Sweet-and-Sour Roasted Beet Mui
Serves 4 to 6
This dish pulls together earthy roasted beets, beet greens and even a quick pickle of the stems. It punches up the vinaigrette with li hing, a garlicky aioli counters the pucker and crushed Funyuns top this party on a plate. I’d make it again but taste your li hing powder. I ditched the first one I had because of a nasty aftertaste. This recipe has a lot of steps but they’re easy and worth it. —Robbie Dingeman, editor at large
Serves 2 to 4
I thought this would be easy but it took two days. In my case, the wait was almost as if the recipe had a step that said “allow for tides to burnish stone.” If you need to make the lemon-infused olive oil and chile pepper water, be aware: It takes a day for its flavors to meld. Half-moon onion slivers need to sit in an ice bath until the ice melts. And the sardines need to be sauteed gently with garlic, chile, soy and apple cider vinegar, keeping them intact. The whole thing is an exercise in patience and restraint. But the end result is worth it. —James Nakamura, creative director
Blistered Shishitos with Furikake Ranch and Crispy Quinoa
Serves 2 to 4
Since I served this as a dinner appetizer, I halved the recipe, which calls for 1 pound of shishitos to serve two to four. Half a pound served five people just fine. While crisping up the quinoa (that I had just made that afternoon), I was expecting it to take 10 minutes or so, but it was done in less than five. And I definitely smoked out the kitchen by cooking the peppers in macadamia oil set on medium high—next time I’ll use canola. I stirred constantly to keep everything from burning and it was done in a matter of minutes. Very simple and a crowd pleaser! The cooling furikake ranch is a must for those sneaky hot peppers, and now I’ll be adding crispy quinoa as a nutty topping to everything. —Katrina Valcourt, managing editor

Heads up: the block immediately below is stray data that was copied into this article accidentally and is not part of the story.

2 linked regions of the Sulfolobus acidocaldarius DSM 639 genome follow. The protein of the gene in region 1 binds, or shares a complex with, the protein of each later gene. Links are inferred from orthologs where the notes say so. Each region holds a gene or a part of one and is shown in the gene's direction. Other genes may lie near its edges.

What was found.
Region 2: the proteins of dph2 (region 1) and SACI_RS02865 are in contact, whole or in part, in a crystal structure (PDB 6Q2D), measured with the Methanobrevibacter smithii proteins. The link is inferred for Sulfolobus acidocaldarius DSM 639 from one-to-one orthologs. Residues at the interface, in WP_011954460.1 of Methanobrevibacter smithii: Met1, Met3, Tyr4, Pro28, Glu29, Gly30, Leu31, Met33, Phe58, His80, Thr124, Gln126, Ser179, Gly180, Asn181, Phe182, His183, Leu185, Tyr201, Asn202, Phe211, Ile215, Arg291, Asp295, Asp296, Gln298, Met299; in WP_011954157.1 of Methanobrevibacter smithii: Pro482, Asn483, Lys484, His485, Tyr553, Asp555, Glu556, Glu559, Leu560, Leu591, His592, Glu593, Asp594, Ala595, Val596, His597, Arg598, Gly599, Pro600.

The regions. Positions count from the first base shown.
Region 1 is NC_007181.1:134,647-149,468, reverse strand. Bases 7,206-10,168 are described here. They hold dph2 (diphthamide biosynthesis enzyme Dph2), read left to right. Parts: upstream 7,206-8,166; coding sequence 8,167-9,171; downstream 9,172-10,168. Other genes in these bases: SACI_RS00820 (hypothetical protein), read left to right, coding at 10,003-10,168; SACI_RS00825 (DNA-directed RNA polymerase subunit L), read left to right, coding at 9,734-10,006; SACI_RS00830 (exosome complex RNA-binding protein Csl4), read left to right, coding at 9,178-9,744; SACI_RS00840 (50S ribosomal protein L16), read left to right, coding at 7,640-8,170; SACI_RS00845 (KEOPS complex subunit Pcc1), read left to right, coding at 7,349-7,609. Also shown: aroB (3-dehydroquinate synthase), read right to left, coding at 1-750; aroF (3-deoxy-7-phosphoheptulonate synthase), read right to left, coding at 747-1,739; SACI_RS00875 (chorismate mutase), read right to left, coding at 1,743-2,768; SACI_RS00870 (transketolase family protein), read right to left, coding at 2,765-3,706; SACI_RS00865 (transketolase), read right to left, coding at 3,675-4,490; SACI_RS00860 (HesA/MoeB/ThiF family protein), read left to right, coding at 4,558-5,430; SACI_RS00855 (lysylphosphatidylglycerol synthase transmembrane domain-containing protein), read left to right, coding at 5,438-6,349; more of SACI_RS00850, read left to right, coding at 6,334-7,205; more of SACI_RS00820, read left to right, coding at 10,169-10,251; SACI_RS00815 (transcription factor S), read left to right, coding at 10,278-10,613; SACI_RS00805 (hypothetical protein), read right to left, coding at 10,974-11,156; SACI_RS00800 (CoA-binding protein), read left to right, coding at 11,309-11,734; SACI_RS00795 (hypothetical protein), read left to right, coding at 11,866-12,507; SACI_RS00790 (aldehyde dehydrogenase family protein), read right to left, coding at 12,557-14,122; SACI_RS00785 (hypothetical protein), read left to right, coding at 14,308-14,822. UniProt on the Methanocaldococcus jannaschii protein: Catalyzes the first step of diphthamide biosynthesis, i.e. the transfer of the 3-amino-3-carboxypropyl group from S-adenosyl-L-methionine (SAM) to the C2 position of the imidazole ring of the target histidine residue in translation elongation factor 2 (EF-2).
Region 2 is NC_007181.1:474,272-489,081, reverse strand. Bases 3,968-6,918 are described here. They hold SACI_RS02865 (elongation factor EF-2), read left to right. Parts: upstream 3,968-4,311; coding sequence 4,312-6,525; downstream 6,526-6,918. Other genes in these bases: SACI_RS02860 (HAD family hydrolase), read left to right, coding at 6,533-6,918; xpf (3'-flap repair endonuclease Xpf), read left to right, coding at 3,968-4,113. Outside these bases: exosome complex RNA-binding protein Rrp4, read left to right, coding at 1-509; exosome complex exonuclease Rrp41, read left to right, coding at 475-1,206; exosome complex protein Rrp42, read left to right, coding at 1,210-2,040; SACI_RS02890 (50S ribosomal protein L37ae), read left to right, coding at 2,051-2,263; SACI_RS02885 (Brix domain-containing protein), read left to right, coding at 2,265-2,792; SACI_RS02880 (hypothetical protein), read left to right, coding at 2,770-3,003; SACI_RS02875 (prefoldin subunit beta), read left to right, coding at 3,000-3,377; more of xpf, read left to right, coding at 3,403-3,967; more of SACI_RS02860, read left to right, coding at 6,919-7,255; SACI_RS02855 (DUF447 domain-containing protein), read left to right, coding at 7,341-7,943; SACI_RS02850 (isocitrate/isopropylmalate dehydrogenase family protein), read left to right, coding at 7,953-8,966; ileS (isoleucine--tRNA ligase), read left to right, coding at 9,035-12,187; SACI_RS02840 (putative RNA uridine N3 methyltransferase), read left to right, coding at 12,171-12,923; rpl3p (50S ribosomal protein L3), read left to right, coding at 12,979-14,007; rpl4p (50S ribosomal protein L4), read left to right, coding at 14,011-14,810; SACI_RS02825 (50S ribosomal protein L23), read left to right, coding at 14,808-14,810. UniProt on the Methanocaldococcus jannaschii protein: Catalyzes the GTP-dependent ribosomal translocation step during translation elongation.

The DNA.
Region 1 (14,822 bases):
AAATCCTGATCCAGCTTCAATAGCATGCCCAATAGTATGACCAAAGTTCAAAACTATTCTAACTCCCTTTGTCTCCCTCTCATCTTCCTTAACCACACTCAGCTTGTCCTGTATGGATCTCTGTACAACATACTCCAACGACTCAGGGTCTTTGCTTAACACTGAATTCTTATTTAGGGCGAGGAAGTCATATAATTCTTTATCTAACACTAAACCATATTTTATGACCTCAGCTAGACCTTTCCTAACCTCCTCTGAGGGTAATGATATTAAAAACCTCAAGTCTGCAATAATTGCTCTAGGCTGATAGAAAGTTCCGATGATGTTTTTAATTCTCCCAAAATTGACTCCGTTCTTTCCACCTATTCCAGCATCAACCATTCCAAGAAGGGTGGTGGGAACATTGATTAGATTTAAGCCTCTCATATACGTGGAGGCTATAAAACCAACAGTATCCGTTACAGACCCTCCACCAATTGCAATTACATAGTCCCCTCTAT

Chocolate Birthday Cake Butter Mochi
Serves 12 people
Chocolate. Cake. Butter. Mochi. Nuff said. I claimed this bad boy as soon as I read the irresistible title. I only had to shop for a few ingredients: coconut and evaporated milks, turbinado sugar and cocoa powder. It’s like making butter mochi with just a few more easy steps. It took me about 25 minutes to get it into the oven, but I move at sloth-speed when I’m in the kitchen. The frosting with the turbinado sugar crystals, that you put on the cake when it’s still warm, was crunchy and unexpected. Was the sugar supposed to melt down more? Sheldon, helllllp! I ditched the Pop Rocks, fearing it would be too sweet, but then showered the cake with sprinkles. It was pretty eye candy! Overall, the buggah was bomb. It had a pleasant cocoa taste, more mochi-y than cakelike, which I prefer. I might choose a different frosting but keep the joyful jimmies. —Stacey Makiya, senior style editor
Cook Real Hawai‘i, $35, Clarkson Potter, penguinrandomhouse.com. Also available at local bookstores including Da Shop: Books + Curiosities and online retailers.